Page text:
The other reason for throwing the first check at the center of your opponent is a mind game with the official. I usually remind our AYL coaches that my hand goes to my flag when I see a player wind up for a big check, since, more often than not, the stick is coming down hard on the helmet, shoulder, or back. When I see a wind up I profile that player as someone I need to watch, but when I see a player throw a hard poke check towards his opponent’s stick I profile that player as a safe/smart individual. Often, my first observation on a player’s behavior prove correct. So coaches, remind your player’s that officials pay attention to the high, wind up swings, and will focus on players who repeat that checking motion.

Now let’s talk about the “I’m Beat,” or desperation check. Here’s the situation:

  • Red player gets burned by Blue player on a roll dodge. Blue player spins around and chases Red player with his stick outstretched behind him with one arm. Red goes to shoot, and in the process of shooting, Blue swings his stick overhead. He hits Red’s stick and then ricochets hard into Red’s helmet, drawing a one-minute slash penalty.
^ Think This is a Cross-Check?

^ Think This is a Cross-Check?

I defy any coach to comment that none of their players have ever committed the above infraction. The problem here is the nature of youth players. They get beat so they panic. They know they cannot let the other player score, so a gigantic wind-up check might redeem them for getting beat. Honestly, I might as well throw the flag when I see the wind up because nothing good is coming from it.

For the coaches, there is a method of teaching the desperation check that will almost always prevent a flag, and there are three parts to it:

  1. When your player gets beat the first thing they need to do is run as hard as they can to catch up to their opponent. The distance has to get picked up before a check can be applied.
  2. Do not worry about getting in front of a shooter. Why? Because the shooter is going to do one thing, and that is draw his stick behind his body in preparation for a shot. Drawing that stick back turns it into a huge target for your defensive player.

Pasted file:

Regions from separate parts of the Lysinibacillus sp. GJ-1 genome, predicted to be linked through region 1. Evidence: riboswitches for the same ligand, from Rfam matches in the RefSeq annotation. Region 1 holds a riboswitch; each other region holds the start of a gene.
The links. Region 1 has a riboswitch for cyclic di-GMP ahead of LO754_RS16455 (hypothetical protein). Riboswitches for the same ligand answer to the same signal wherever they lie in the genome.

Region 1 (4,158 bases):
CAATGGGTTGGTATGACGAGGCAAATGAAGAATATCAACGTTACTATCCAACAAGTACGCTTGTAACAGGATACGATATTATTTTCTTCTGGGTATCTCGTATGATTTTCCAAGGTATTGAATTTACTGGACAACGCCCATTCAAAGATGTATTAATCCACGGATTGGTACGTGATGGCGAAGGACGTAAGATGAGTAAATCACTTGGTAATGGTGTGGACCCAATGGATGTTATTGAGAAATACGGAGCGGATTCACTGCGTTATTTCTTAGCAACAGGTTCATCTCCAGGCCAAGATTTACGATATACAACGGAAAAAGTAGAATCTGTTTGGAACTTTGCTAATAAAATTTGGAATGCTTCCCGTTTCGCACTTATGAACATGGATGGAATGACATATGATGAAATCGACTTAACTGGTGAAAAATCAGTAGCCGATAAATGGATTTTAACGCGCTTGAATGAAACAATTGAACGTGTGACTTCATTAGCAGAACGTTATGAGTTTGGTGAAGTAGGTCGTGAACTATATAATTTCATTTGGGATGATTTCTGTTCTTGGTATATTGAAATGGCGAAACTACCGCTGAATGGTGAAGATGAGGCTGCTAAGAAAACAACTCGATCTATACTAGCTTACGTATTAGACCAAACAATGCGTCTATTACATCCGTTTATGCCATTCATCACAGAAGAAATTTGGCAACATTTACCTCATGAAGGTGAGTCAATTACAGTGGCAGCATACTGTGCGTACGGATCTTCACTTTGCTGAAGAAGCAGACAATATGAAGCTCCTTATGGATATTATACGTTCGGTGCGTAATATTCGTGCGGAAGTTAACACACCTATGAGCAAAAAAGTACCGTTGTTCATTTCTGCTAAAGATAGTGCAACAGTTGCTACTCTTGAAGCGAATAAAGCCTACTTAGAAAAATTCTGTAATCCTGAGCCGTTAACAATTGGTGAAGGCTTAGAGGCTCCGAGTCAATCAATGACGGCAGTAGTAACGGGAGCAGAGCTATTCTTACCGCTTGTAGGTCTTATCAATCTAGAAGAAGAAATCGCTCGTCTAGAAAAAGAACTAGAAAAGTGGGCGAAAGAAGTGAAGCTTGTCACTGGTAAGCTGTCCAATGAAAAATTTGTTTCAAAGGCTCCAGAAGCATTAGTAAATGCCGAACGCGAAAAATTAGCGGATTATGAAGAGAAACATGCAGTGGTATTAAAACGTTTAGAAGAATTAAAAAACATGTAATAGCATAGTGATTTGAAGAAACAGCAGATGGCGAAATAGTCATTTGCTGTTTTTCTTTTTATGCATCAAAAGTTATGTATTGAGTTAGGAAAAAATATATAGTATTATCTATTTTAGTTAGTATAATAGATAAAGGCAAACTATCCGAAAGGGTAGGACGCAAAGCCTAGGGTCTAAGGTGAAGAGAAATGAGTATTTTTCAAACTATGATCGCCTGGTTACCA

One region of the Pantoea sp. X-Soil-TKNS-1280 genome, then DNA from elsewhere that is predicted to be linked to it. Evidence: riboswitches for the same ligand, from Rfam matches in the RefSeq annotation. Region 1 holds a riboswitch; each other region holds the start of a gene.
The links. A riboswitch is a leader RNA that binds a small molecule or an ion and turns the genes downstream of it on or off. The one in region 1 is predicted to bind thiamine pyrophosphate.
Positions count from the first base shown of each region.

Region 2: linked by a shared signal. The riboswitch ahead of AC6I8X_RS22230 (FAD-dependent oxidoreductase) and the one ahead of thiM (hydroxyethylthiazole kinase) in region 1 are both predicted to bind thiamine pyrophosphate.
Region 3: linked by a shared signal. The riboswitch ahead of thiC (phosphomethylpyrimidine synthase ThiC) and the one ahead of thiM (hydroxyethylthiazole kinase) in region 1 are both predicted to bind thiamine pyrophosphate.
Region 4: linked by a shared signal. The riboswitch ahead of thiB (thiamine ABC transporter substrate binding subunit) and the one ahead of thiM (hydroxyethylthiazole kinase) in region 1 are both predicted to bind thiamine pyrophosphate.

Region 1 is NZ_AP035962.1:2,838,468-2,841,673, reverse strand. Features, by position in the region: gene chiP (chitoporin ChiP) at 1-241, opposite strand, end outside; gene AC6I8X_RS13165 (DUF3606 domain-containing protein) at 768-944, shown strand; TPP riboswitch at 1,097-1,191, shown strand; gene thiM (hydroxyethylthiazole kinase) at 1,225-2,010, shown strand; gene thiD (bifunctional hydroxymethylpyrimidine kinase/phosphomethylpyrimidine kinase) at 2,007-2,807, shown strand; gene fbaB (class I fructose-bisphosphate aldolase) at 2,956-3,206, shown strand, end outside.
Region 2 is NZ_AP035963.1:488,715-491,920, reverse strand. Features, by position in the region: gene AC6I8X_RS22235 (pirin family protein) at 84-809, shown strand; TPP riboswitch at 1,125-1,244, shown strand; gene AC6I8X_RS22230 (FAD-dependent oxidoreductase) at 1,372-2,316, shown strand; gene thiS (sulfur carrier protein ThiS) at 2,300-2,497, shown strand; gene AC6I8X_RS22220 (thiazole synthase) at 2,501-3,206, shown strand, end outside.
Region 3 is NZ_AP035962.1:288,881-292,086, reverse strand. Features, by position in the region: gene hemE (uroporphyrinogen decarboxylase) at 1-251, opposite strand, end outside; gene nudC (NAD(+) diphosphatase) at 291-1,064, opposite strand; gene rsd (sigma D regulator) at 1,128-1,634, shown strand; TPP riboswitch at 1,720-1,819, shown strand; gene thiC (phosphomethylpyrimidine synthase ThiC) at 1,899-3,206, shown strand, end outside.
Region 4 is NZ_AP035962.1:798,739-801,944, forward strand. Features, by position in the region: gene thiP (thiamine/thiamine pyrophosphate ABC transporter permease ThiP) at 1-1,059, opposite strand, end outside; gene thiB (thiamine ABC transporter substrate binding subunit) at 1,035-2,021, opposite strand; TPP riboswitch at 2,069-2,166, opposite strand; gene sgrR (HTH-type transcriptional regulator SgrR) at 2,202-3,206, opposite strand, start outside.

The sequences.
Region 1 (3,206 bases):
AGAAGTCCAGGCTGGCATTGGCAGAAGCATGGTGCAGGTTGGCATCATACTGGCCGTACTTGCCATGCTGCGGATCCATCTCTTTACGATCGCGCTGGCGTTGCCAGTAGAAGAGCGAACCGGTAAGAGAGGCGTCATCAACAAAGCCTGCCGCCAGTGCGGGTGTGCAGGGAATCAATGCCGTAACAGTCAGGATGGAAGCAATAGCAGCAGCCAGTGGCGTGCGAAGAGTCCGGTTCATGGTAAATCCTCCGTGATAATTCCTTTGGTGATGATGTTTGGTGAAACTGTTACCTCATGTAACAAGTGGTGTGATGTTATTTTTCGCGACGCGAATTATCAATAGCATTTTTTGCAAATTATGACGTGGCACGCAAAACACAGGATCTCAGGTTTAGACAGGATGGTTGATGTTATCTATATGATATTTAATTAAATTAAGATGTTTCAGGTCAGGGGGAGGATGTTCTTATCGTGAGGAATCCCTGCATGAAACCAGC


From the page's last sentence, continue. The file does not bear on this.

3. Swing the final check up to the sky, not down to the ground. It is very difficult for a player to hit his opponent’s helmet checking from below the helmet. Nearly all slash calls result in the stick coming down on top on the helmet, not the other way around. In all of my private instruction sessions, I teach players to swing up on the desperation check because the chance of hitting the helmet hard enough to draw a flag is miniscule.

I have gotten beat more times than I care to remember, but learning how to properly do a desperation check saved many goals from hitting the net. Remember, the only way to eliminate the panic from getting beat is to teach effective methods of dealing with it. If coaches do not do this, the first thing a player will do is wind up and swing down wildly. So teach them the better method, and you should see your team’s penalties decrease over time.

*Note – There will be future posts expanding on this topic.

Featured Image Credit – www.ctpost.com

Cheers,
Gordon

Personal Fouls Review

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With one weekend of games in the books it is time for a short review of personal fouls. As many of you are aware, I am working on developing a library of lacrosse penalties for the youth game. Below are each of the videos in the “Personal Fouls” series. Hopefully, they will answer any questions that new or returning players and parents have regarding the fouls they see during an average game.

If you would like to view the individual posts, which go into greater written detail, please visit this page: http://ayllax.com/category/penalties-2

Cheers,
Gordon